Tony Gil is Brazilian, he is a techie farmer, who runs an ag data collection platform and who dabbles in public domain IoT design.
Born Sao Paulo Brazil 1964
1.Hi, Tony. Please can you give us a little background about yourself and your current role.
I am a farmer who has been programming since 1978. I currently run a couple of farms, develop an ag data collection platform for farm cooperatives and study tech law in Brazil.
2.Can you tell me more about agriculture in Brazil and how the sector is doing over there?
Agriculture in Brazil is very diverse, ranging from high technology /high investment operations to rudimentary subsistence agriculture, from small plots of a few hectares to farms half the size of Luxembourg.
There are various different biomes (some count 7, others 9) over subtropical plains, wetlands, deserts, semiarid, rainforests of a dozen different subcategories spanning an area almost twice the size of the European Union.
Agriculture, as Dr Diouf, former DG of UNFAO, once told me “is the science of local conditions”.
With China as our main market, and the trade war between the USA and China, soft commodities like soybeans have kept high demand. The market for meat is also steady, due to sanitary conditions which reduced local production in China. The sugarcane market will take a big hit this first semester, but a probable wariness of public transportation will surely drive demand up as soon as oil stocks fall back to their pre-Covid19 levels. Flowers and vegetables took a big hit under social distancing.
3.How can IoT help in agriculture?
IoT has an increasing number of roles in Agriculture, the most important of which are, in my opinion: Geolocation, weather, microclimate control, irrigation and onboard automation for tractors and heavy machinery.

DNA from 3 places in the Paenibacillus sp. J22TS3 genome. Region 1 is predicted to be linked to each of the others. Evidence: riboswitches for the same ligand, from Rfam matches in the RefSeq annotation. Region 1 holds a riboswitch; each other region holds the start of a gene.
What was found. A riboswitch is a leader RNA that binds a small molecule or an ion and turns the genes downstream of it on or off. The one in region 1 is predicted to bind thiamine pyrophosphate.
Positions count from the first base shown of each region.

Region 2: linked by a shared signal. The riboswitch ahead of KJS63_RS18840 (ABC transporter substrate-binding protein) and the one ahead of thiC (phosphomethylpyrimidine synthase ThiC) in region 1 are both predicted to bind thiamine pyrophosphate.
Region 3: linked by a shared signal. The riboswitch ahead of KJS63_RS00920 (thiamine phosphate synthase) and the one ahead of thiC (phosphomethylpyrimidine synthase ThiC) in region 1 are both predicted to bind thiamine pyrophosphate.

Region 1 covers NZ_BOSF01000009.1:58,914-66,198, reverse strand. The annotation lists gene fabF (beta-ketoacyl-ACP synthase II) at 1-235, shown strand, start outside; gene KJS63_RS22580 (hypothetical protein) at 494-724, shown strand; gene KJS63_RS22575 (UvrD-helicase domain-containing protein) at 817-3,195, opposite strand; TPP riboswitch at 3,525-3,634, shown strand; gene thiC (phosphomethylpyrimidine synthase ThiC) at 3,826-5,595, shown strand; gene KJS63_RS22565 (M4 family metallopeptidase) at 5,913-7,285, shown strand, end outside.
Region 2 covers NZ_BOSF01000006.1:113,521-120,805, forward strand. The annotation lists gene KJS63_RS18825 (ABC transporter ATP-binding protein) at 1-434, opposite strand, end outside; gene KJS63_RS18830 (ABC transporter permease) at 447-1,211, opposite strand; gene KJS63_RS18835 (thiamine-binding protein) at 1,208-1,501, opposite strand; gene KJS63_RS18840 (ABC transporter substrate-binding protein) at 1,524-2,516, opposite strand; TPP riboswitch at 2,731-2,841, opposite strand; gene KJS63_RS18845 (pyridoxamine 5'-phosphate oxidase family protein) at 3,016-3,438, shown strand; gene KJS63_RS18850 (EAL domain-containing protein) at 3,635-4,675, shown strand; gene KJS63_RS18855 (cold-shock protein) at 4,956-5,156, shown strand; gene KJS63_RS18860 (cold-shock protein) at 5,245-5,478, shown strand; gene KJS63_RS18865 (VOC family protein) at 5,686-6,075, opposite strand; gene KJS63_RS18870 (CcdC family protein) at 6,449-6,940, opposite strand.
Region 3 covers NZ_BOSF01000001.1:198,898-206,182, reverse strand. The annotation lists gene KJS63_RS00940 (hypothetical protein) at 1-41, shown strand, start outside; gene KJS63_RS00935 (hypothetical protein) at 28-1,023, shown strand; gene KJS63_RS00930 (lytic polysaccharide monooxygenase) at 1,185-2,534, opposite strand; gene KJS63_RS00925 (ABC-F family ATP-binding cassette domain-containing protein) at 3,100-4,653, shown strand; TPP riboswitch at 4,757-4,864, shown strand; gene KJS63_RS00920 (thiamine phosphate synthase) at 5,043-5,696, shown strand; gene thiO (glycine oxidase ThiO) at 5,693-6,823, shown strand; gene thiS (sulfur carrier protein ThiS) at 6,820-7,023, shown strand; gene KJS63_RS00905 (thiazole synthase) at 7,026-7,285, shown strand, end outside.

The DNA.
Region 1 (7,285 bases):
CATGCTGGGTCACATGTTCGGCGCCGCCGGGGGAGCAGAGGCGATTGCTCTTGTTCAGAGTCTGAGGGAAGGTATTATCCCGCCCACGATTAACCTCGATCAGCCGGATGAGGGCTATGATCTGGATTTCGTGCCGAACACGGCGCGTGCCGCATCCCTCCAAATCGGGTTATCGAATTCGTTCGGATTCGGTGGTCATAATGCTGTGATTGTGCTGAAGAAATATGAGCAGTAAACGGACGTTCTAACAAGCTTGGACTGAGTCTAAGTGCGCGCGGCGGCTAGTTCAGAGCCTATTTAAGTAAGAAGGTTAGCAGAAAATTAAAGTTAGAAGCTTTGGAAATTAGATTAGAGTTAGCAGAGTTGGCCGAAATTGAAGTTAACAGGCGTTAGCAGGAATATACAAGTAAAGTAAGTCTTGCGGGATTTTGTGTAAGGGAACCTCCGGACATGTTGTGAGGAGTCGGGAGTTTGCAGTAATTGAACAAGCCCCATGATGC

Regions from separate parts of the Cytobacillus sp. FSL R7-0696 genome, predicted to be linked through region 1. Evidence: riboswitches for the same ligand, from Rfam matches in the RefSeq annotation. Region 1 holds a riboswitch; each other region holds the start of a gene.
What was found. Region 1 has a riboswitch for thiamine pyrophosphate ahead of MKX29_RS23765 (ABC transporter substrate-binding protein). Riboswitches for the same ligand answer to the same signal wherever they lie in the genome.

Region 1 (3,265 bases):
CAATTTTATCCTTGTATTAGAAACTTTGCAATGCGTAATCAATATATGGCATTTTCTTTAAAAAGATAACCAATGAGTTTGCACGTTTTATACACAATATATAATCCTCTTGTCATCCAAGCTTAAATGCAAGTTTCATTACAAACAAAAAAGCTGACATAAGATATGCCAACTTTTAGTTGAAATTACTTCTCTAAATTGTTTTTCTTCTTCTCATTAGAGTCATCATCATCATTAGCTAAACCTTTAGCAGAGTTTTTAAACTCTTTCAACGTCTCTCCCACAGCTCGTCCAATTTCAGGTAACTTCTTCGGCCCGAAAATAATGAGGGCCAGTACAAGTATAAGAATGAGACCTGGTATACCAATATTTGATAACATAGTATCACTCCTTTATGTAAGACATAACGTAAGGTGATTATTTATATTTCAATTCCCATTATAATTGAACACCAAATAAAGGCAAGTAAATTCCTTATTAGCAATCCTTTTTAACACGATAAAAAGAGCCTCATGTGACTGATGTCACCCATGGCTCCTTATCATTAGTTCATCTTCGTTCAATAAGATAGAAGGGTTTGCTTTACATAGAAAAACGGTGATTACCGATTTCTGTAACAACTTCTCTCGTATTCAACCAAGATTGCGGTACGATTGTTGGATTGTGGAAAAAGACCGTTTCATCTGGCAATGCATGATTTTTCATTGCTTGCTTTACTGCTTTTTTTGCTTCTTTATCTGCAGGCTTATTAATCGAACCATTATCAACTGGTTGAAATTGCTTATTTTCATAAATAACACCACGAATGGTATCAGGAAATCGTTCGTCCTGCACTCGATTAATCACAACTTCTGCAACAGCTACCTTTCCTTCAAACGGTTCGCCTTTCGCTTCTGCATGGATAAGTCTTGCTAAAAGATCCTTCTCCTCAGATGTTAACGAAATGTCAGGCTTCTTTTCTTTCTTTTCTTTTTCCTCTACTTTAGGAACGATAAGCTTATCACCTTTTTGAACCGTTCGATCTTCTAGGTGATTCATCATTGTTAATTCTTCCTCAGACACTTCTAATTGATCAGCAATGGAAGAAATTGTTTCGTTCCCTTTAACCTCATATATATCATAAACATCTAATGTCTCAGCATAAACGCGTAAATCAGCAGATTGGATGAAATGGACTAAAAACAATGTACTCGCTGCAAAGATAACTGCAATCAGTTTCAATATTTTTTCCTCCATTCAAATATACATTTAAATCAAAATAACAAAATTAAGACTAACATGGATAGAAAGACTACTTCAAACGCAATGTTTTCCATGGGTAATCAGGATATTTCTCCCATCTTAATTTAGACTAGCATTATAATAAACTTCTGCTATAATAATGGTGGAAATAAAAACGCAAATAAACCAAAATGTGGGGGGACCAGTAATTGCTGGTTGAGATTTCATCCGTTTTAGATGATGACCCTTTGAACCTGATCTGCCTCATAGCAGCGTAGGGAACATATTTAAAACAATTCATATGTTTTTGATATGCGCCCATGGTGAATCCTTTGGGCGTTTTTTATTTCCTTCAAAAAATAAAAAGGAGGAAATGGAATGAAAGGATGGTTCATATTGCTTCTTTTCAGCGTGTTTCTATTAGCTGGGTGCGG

4.Which are your favourite IoT Applications in Agriculture?
I design and publish public domain weather stations using Arduino, as well as custom WiFi asset trackers. I also try my hand at high performance solar powered drones for orthophotography (NDVI), but they don’t always come back once they take wing. As an end user, I rely heavily on tracking, mapping and weather control.
5.Is IoT in agriculture only a win for the developed countries? Who will benefit most?
IoT is mandatory for indoor production, but as all onboard technology, development is centralized but products are shipped worldwide. Having said that, Africa, as usual, will not be competing on par with Europe, but Brazil (a technically underdeveloped country) beats Europe hands down in raw production. Nevertheless, countries like Holland, France and Germany have larger ag GDP than Brazil, because they deal in
transformed products (cheese, wine, etc) as opposed to commodities.
6.Do you think there is a difference in attitudes using IoT solutions between Europe, US and Asia?
Definitely, yes. USA and Asia go for high volume and low prices (with little respect for collective human rights, which may be qualified as unfair competition). IoT prices in Europe are astronomical, absolutely non-competitive when compared to the USA and Asia. It is the same with soil sample analysis, which costs 20 to 100 times more than in Brazil.
7.How the agriculture will look after 10 years?
The Sun will rise in the East and getting your boots muddy will still be THE single most important thing a farmer can do. I don’t see the robot farmer tilling the fields so soon, though I do, on occasion, run my John Deere sprayer with no human inside.
8.In conclusion, please give advice to our readers before to implement smart farming.
- Be well versed in “dumb farming” before attempting “smart farming”;
- Techies rarely know the first thing about farming, so most systems
wont work for you;
- 90% tech startups won’t make it past their 2nd year, be careful
before adopting new technology;
- Never be a first adopter. Let your neighbors buy the gadgets first
(wait for a year or two before deciding on buying your own, or not);
- If you can’t see how something will make you money, chances are that
- If there is no local support, don’t buy it, don’t implant it;
- Rise early;
- GET YOUR BOOTS MUDDY!
As my greatgrandfather used to say (family motto):
“If you haven’t gotten your boots muddy in my fields, you have not earned the right to share your opinions about how I should till them.”